In my last post, Burnout, I was a bit whiny and negative so I was really hoping to follow that up with something super positive like I PR’d in my last race or boy, does my hamstring feel fresh and ready to take on the Newton Hills. Not so much. Still, there is so much marathon excitement going on around me, I can’t help but start to feel a little giddy about race day – more on that later.
A couple of weeks ago I ran the New Bedford Half Marathon. This is a great race on a very manageable course and I like testing my speed at this point in training. Last year I ran a 1:47 and I felt like my training had been similar so initially it was my goal to run close to that. It was a chilly day but the sun was bright so I struggled a little bit with what I wanted to wear. Plus it was the day before St. Patrick’s Day so that called for at least some green in the ensemble. I ended up in long running pants and this adorable and temperature appropriate half zip.
Right from the beginning I struggled to find a consistent pace. The first few miles my pace decreased and then I started to feel a little warmer and found a bit more speed. Unfortunately, half way through I began to feel very uncomfortable with some ‘intestinal distress’ and from there I just fell apart.
Beth Risdon writes one of my favorite running blogs, Shut Up + Run, and is very comfortable talking about ‘intestinal distress’. I envy her for that. Maybe it’s why Beth has thousands of people reading her blog and I’ve got my mom and you. If I was Beth, I would tell you about how I was tempted to run off the course and down the block to a Burger King I spotted at mile 7, or how when I finally found the port-o-potties and spent some time in one I heard someone say ‘I don’t think there’s anyone in there’ and then someone started pulling (rather aggressively) at the door of my “stall” so I was forced to scream ‘SOMEONE IS IN HERE. THAT’S WHY THE DOOR IS LOCKED’. Beth would make the whole ordeal kind of entertaining but also like a situation that could have happened to anyone so the reader relates and makes it all not quite as humiliating. I am not Beth Risdon, so I don’t want to talk about it. (If you happen to read this Beth, you are my hero.)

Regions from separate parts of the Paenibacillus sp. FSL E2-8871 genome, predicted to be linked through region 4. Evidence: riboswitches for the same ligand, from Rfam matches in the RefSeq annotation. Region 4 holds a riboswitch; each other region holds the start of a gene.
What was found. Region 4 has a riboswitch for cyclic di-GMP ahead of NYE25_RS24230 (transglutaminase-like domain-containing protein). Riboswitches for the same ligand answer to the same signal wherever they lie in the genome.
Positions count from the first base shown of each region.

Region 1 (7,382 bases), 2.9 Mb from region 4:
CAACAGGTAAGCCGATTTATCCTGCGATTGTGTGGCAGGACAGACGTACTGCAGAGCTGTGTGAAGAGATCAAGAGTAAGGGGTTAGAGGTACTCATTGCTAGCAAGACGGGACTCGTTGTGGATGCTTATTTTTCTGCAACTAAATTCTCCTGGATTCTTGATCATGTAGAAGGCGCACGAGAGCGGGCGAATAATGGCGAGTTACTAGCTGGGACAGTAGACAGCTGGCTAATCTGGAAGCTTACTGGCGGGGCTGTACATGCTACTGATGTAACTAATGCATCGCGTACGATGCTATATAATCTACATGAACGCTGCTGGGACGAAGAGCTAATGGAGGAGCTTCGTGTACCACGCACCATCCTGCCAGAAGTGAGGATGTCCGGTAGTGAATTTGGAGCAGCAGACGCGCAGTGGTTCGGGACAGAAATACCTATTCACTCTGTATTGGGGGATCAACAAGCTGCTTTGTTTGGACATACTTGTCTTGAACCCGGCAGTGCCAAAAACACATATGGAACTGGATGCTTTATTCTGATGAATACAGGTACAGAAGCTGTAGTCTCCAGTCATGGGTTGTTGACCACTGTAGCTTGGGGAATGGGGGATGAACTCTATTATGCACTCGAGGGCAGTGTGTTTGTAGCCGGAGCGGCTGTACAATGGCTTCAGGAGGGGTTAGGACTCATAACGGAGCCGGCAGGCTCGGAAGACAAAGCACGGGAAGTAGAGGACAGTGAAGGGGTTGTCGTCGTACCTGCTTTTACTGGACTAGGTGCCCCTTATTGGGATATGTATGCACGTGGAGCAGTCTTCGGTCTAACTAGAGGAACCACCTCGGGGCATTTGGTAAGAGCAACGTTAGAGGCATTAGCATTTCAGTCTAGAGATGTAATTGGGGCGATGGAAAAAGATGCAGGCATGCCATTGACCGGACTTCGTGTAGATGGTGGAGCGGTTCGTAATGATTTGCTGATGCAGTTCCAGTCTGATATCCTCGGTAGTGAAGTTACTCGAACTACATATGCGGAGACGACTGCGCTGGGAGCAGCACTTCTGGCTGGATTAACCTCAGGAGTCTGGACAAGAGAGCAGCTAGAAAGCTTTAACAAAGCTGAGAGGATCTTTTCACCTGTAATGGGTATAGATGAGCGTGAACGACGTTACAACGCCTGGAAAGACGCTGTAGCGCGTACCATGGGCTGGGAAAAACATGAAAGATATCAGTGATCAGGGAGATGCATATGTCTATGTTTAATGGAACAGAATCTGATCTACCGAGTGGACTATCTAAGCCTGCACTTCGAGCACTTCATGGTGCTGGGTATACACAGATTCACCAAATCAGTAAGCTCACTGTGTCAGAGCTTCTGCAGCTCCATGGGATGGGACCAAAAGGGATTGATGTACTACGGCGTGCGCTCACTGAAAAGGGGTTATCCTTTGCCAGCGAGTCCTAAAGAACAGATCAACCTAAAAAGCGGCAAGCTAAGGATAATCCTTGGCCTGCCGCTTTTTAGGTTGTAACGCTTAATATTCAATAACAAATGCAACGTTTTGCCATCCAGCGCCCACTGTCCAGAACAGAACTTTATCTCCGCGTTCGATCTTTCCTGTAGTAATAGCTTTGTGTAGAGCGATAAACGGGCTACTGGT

So all this potty drama happened around mile 9 and I felt so much better once it was over. I thought maybe I could finally pick up some speed and maybe if I work really hard I can bring my average pace down to 8:30. The thing is, the last few miles of this course run along the water and the head wind is always
insane a bit of a challenge. It was a losing battle so I just pressed on and worked on getting to the finish line. I crossed at 1:54:33. Working my way through the crowd I was able to locate my friend Chrissy pretty quickly. She also had a tough race and looked disappointed so we whined together for a little bit while we stretched and then her boyfriend Brian showed up with their new puppy and all of our problems melted away.
The following Saturday, my friend Lisa and I drove out to Newton to focus our long run for the week on the hills. We ran out to Wellesley and back to Newton passing by the famous Newton Firehouse (along with the handsome firefighters) and up and over the hills. Lisa and I don’t run together often so we chatted most of the way about our past marathons and what we are looking forward to this year. I finished the run logging in 18 miles, feeling good about my work out and a bit more excited for the race after all that marathon chit chat.
Monday was exactly 4 weeks until race day and Boston is getting all sorts of fired up for this year’s race. After last year’s race ended in such awful terror everyone is ready to celebrate Patriot’s Day again. The banners have gone up, the Participant Passports are going in the mail and the Finish Line was repainted this week. This coming weekend is the big 21 miler when runners will take to the course for one last major long run before the much anticipated taper. The energy is building all around me and its not a moment too soon. Boston is ready for the best marathon we’ve ever seen…so I better get ready too.